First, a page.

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The History of Microsoft VDI: Part 5 – Traditional Application Delivery + MSIX App Attach

Table of Contents

Table of Contents

Welcome to our series on the history and evolution of Microsoft VDI (virtual desktop infrastructure). You can check out the other four posts in the series here (parts onetwothree, and four). But I am excited to summarize how the evolution of AVD and Azure have changed and simplified traditional application delivery and discuss the use cases and benefits of MSIX App Attach.

In this concluding chapter, we’ll dive into the world of traditional application delivery and explore a game-changing technology called MSIX App Attach. We’ll unravel how organizations used to manage applications in the past and how MSIX App Attach is transforming this landscape.

Traditional Application Delivery

In RDS, application management was a world of its own. Creating virtual desktop images involves meticulous planning and effort. Each image had to be tailored to suit the specific needs of various departments within an organization. Additionally, each image included different applications to serve the different roles in the organization.

For instance, developers required Visual Studio Code and NPM, while the accounting team needed specialized software. The result? A proliferation of custom images, each loaded with role-specific applications.

The Challenge of Traditional Application Delivery

Delivering applications as part of the image is a mechanism IT administrators use to this day. However, it comes with certain challenges – application compatibility, licensing, customization, and the list goes on. This has resulted in IT administrators having to maintain a separate image for HR, sales, and other departments (and if they’re lucky, it’s one image per department). The burden of managing these distinct images is substantial, straining IT resources and leading to inefficiencies. If a user’s virtual machine goes down, it means losing data, configurations, and applications. This situation is far from ideal.

Even with multi-session capabilities, the need for distinct images for each role persisted with traditional application delivery, resulting in underutilized virtual machines. Clearly, we needed a more efficient approach.

Enter Application Virtualization

Whole books have been written on the different technologies that in one way or another were looking to abstract the application lifecycle away from the image and OS lifecycle. One of the popular solutions was/is App-V. At high-level applications are put into virtual packages, allowing for zero-installation delivery. This not only simplifies updates and rollbacks but also minimizes conflicts and enhances security. App-V offers the flexibility of dynamic delivery. It ensures applications are delivered to users as needed, thereby optimizing performance. It’s a new way for application management that IT administrators in Windows environments embraced to streamline their application delivery.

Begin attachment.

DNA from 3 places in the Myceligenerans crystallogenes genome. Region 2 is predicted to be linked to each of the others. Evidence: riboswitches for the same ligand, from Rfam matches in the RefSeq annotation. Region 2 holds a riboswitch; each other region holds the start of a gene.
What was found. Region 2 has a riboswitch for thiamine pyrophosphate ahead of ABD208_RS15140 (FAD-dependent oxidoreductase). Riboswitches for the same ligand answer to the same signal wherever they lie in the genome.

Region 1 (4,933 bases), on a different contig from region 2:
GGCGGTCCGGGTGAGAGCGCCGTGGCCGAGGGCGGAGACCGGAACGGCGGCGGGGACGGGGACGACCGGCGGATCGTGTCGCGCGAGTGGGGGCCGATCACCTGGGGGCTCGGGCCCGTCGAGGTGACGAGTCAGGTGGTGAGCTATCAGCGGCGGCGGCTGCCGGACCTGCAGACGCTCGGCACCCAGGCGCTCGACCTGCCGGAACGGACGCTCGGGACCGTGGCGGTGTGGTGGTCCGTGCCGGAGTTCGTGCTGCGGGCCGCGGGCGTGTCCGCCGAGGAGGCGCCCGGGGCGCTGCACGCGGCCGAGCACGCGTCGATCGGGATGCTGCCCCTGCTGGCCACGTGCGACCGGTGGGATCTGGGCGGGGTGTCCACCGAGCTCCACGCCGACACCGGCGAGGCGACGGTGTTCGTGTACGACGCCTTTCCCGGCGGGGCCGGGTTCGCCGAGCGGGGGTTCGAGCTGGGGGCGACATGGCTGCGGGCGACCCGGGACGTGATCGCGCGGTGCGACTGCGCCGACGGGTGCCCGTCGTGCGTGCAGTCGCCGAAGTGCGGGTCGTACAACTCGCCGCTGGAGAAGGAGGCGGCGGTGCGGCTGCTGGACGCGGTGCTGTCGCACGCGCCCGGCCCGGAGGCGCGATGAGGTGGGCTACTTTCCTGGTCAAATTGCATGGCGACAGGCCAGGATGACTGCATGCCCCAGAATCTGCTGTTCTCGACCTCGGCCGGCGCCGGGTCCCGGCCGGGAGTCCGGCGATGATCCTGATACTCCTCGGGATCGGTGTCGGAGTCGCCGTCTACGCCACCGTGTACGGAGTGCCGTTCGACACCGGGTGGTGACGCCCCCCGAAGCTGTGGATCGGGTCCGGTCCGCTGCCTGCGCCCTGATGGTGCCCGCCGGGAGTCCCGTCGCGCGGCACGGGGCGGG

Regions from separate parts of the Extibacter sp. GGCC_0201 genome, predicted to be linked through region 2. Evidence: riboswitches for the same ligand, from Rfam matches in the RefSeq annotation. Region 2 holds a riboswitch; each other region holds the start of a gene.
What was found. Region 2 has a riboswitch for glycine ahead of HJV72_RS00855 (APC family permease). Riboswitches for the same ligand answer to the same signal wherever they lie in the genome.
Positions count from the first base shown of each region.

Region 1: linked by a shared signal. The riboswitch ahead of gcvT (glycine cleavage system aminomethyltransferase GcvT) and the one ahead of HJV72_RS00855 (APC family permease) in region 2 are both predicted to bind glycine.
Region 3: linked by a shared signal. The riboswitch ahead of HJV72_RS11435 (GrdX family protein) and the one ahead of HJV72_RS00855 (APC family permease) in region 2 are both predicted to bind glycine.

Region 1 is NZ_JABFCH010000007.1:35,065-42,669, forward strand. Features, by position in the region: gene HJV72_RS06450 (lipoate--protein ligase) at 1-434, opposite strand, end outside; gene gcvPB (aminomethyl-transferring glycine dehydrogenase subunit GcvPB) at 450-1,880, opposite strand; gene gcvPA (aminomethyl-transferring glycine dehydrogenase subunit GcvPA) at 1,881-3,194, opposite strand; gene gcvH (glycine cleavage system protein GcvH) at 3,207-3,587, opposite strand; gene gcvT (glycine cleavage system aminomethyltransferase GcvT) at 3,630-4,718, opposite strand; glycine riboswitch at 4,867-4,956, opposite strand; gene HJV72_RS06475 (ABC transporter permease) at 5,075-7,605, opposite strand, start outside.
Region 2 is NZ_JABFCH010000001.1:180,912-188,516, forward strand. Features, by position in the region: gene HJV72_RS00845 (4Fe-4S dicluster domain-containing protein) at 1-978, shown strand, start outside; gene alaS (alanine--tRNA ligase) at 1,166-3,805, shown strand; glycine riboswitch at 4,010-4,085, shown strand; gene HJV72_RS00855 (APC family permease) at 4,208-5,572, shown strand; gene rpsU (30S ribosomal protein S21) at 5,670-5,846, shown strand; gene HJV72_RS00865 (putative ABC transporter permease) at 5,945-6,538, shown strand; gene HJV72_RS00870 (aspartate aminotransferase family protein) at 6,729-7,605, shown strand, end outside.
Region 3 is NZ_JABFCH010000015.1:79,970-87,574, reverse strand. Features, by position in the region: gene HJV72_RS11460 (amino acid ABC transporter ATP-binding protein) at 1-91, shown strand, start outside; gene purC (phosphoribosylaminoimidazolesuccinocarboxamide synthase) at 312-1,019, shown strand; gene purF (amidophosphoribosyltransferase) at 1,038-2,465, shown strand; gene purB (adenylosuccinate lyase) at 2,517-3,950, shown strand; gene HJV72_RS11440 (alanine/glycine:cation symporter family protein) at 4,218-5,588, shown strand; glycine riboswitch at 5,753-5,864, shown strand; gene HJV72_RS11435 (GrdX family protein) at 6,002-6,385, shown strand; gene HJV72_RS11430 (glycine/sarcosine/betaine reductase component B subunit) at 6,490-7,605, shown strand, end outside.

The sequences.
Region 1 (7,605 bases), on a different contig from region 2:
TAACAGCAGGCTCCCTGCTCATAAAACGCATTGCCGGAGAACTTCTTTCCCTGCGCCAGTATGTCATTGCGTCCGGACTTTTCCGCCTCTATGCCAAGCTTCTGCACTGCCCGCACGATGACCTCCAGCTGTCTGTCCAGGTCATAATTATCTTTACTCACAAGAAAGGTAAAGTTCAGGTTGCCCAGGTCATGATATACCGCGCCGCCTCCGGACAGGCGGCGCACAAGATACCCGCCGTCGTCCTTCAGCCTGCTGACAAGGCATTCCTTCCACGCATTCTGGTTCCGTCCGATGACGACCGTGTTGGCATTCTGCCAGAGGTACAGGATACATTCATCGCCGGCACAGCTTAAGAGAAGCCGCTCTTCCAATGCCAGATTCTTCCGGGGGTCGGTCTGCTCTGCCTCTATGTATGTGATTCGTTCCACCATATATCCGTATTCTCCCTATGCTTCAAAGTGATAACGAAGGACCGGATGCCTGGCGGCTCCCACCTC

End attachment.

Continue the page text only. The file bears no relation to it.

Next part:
The Promise of MSIX App Attach

While App-V got some popularity it still had few issues. Mainly applications had to be repackaged so they could work in those virtual containers. The developers writing the applications didn’t care about their applications running in App-V. This led to an entire industry forming around repackaging apps.

What if IT administrators didn’t have to repackage apps?

This is where MSIX App Attach, enters our journey. It is built on the MSIX application format that Microsoft promotes. Developers can build their applications directly into MSIX, from tools like Visual Studio and DevOps pipelines. With the App Attach portion, the idea was to use MSIX as the format and dynamically attach the applications.

Here’s how it works: instead of installing applications within the virtual machine image, admins put MSIX packages on a file share. Whenever the end user logs in and needs an application, the application is attached on the fly. Further, MSIX applications run in containers allowing the applications and its state to be independent for the OS.

As an IT administrator, you can now assign applications to users based on their roles or specific needs. Since applications are attached to the OS and run within a container, you don’t have to worry about the application data. This newfound flexibility allows for the creation of stateless virtual machines with minimal customization.

The Path to Stateless Compute

The core concept here is the statelessness of the compute layer. Rather than maintaining multiple custom images, you can start with a pristine, plain image—preferably from the Azure marketplace. This base image remains unaltered, with all applications applied through MSIX App Attach.

User-specific applications and configurations are attached dynamically, ensuring that each user receives their unique environment upon login. This approach streamlines image management, simplifies application delivery, and enhances security.

Conclusion

In the ever-evolving landscape of VDI, traditional application delivery methods are giving way to more agile and efficient solutions like MSIX App Attach. As developers adopt MSIX more and more organizations can leverage it without costly application repackaging. This empowers the IT administrators to manage applications by having to worry about the image opening the way for virtual desktops for remote and flexible work.

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